They say the only constant in life is change. That has never felt truer, as we are three quarters of the way through a year of unprecedented change. Many organizations are taking the time to pause, reflect, and ponder what the next 6-18 months will bring and how they will continue to evolve the dynamic landscape of healthcare.
While there’s never going to be a “crystal ball” to see into the future, there is an opportunity to craft data-driven hypotheses based on what has happened to date and how those dynamics will impact the future. Organizations around the nation are picking up these conversations as they approach a season that traditionally includes strategic planning and budgeting.
To address the illusive questions regarding the future of healthcare, there are a few themes that seem to make their way into most conversations, such as what to expect regarding visit volumes in emergency departments, how to deal with the financial impact of COVID-19, and how to best prepare for the “new normal.”
In this blog, we explore the ramifications of COVID-19, its impact on the emergency department in hospitals nationwide, and how telemedicine services can provide a solution.
What to Expect in Emergency Department Visit Volume
There was a 42% drop in emergency department (ED) visits nationwide in 2020. As many experienced, the rapid dip initially lasted for about 12 weeks and has slowly begun to recover, although some areas of healthcare are seeing that happen more rapidly than others. Pediatric volumes, for example, have been slower to recover from the initial COVID-19 dip.
Some have theorized that the influenza season could compound the “second wave” of COVID-19, heavily impacting ED visit volumes. However, other hemispheres, such as Australia and South Africa have published results that likely foreshadow what the United States. While there will certainly be hot-spots, as there have been with COVID-19, the flu season will likely be impacted by the proactive COVID-19 measures that have been implemented across seemingly every institution nationwide.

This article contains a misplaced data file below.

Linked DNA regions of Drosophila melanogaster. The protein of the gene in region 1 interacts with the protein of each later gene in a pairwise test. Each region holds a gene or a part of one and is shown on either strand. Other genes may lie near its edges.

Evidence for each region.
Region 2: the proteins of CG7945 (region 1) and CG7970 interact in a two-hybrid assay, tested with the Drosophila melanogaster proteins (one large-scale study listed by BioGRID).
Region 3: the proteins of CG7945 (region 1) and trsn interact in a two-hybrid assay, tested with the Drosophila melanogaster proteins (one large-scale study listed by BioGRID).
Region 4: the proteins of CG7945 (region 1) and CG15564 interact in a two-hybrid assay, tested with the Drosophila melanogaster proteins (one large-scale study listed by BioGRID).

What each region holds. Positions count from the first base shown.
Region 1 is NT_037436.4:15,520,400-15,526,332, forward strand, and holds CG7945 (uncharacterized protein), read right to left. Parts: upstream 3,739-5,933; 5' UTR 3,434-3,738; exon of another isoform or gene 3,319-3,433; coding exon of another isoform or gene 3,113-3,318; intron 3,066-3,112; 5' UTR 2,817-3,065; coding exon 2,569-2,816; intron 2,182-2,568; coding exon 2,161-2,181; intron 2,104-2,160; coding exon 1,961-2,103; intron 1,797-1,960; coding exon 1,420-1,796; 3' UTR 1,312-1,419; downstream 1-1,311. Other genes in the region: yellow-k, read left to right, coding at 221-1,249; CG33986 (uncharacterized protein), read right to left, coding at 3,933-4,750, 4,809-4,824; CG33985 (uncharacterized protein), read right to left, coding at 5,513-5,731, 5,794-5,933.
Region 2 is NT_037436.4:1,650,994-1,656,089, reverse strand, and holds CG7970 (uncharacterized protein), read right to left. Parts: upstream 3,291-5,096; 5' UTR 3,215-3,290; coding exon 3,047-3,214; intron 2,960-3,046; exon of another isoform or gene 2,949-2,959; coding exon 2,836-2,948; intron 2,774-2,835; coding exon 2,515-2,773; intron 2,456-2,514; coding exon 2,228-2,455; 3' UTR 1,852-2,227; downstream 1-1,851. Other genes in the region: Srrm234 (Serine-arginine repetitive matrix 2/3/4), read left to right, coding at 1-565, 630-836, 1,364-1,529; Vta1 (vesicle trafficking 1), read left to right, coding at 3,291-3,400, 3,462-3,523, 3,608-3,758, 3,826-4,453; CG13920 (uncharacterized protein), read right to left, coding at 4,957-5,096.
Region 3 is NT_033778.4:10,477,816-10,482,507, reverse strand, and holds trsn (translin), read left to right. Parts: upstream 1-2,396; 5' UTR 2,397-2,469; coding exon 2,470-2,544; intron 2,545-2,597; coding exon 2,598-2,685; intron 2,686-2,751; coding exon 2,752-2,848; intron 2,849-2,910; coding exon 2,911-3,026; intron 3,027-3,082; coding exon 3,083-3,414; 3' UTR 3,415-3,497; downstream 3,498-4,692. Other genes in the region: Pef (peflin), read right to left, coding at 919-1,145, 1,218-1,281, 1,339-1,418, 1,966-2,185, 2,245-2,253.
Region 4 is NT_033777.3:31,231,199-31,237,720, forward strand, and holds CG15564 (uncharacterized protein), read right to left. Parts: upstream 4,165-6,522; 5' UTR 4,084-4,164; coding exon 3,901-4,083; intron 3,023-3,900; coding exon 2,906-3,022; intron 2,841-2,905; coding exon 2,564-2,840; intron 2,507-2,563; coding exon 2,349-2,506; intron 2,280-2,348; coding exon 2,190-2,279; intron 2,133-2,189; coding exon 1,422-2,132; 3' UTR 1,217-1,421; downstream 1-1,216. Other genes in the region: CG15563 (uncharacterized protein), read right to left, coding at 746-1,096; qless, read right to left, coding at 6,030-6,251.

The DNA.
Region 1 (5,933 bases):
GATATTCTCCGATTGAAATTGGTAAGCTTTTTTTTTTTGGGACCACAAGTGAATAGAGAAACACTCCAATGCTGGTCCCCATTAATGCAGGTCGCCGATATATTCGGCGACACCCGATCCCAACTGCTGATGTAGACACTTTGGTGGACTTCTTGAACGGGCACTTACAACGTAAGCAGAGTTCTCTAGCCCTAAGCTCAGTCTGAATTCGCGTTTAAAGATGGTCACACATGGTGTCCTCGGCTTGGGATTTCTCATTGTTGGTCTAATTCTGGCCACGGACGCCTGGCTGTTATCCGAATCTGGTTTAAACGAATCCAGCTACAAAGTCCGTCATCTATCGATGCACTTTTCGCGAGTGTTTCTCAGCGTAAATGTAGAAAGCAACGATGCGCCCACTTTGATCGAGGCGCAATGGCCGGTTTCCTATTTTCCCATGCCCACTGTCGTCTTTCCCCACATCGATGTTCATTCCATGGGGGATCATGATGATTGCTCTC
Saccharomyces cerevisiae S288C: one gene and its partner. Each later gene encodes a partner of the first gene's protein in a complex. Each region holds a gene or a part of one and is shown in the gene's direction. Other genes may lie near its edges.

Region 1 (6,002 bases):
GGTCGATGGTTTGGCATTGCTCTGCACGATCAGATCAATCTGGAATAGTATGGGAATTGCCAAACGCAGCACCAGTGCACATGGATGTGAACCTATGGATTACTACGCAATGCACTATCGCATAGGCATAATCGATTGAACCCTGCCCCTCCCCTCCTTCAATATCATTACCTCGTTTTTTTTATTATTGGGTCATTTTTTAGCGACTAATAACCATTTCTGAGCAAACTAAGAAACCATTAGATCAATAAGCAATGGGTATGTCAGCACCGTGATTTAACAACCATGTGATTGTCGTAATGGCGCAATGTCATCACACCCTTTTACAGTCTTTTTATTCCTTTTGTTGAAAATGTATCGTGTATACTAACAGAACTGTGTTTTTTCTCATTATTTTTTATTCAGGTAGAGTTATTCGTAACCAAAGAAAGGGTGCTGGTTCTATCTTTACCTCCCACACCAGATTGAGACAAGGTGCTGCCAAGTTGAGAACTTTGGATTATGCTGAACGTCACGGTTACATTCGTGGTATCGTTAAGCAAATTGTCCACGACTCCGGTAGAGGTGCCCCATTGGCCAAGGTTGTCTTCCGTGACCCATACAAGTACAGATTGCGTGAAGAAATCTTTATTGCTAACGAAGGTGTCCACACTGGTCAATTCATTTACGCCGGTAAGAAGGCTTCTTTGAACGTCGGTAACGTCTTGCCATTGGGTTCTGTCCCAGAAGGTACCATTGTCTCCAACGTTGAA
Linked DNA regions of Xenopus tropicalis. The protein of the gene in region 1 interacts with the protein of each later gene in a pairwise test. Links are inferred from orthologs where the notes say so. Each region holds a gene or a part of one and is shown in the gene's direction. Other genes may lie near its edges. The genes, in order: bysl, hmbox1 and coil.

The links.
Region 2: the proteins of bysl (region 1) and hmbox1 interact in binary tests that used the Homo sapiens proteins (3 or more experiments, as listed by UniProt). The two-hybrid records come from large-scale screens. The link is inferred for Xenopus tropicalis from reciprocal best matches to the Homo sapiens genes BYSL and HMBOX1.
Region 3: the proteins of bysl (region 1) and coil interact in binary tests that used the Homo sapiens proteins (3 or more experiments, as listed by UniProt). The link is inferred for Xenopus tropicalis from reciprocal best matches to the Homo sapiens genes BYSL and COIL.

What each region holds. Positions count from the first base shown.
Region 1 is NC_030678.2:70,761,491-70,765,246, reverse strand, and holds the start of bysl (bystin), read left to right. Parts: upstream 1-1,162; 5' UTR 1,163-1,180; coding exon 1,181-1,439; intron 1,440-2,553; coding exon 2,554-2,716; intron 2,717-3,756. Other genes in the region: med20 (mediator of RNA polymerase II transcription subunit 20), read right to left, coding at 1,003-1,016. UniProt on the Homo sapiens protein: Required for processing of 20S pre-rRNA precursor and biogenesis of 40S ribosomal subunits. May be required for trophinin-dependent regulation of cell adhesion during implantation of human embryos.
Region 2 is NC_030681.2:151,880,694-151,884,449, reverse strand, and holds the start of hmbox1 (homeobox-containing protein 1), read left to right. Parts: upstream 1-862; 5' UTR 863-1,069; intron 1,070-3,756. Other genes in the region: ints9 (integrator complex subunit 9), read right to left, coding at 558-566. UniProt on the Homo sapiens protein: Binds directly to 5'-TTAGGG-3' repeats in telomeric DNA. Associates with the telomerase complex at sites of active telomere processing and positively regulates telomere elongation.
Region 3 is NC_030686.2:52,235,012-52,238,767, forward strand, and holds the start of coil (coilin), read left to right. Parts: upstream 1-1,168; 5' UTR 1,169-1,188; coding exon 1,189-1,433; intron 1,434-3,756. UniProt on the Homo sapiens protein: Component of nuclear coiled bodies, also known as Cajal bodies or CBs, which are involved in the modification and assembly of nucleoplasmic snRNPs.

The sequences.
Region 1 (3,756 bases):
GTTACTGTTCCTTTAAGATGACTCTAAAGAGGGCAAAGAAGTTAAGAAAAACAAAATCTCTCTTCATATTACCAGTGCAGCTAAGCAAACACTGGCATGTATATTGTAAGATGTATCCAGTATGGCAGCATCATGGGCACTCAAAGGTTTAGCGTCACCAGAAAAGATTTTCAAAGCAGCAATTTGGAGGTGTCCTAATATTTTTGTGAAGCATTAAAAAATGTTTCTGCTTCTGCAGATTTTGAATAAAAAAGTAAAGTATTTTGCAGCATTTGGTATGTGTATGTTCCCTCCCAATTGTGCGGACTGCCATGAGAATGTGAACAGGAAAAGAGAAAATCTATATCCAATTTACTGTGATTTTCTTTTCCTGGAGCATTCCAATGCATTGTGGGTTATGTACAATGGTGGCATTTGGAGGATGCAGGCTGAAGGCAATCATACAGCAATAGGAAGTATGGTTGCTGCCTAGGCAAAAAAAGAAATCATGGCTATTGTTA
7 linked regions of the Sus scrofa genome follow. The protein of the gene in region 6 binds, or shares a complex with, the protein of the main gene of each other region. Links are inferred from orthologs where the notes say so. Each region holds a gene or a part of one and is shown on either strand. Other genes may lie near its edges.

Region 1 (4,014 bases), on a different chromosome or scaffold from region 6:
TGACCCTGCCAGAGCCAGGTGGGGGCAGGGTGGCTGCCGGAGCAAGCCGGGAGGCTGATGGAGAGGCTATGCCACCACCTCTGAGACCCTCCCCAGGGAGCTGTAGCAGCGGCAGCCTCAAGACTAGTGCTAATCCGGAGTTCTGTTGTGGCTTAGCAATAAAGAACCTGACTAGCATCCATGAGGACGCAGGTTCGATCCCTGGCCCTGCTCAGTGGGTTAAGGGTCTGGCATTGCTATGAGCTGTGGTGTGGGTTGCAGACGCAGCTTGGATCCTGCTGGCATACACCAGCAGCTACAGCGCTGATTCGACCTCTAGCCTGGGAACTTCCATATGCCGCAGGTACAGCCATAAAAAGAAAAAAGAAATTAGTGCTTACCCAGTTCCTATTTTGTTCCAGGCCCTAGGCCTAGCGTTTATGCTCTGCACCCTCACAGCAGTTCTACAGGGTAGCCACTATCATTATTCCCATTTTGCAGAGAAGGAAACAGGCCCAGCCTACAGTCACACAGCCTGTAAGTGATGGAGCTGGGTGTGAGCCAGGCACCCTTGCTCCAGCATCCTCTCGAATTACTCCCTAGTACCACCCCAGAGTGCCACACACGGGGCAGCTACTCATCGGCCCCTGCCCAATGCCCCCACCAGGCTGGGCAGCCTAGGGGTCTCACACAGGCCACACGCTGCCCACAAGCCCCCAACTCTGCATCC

Experts in the field have posed that emergency department visit volumes have likely peaked for 2020. From a planning perspective, that means that most ED’s can expect to see their August and September volumes sustained through the fourth quarter of the year.
Dealing with the Financial Ramifications of COVID-19
The harsh reality for millions of Americans is that the COVID-19 pandemic resulted in job loss, and in turn, loss of health insurance. As such, the industry will likely see a shift in payer distribution, including an increased percentage of patients that are either Medicaid or self-pay. According to EDPMA, the average collection for self-pay is only 5%. Additionally, Medicare has announced that reimbursement will decrease 6% in 2021 and Medicaid has also started cutting reimbursement rates state by state.
The industry will undoubtedly continue to be confronted with the need to relieve financial pressure. Relative to the bigger picture, EDPMA estimates that ED providers’ costs are approximately 8% of overall healthcare costs, so even the most aggressive cost-savings measures in this area likely won’t have material impact on the overall margin. However, the issue will hopefully prompt conversations on how to evolve business models and improve hospital efficiency to accommodate both physicians and patients.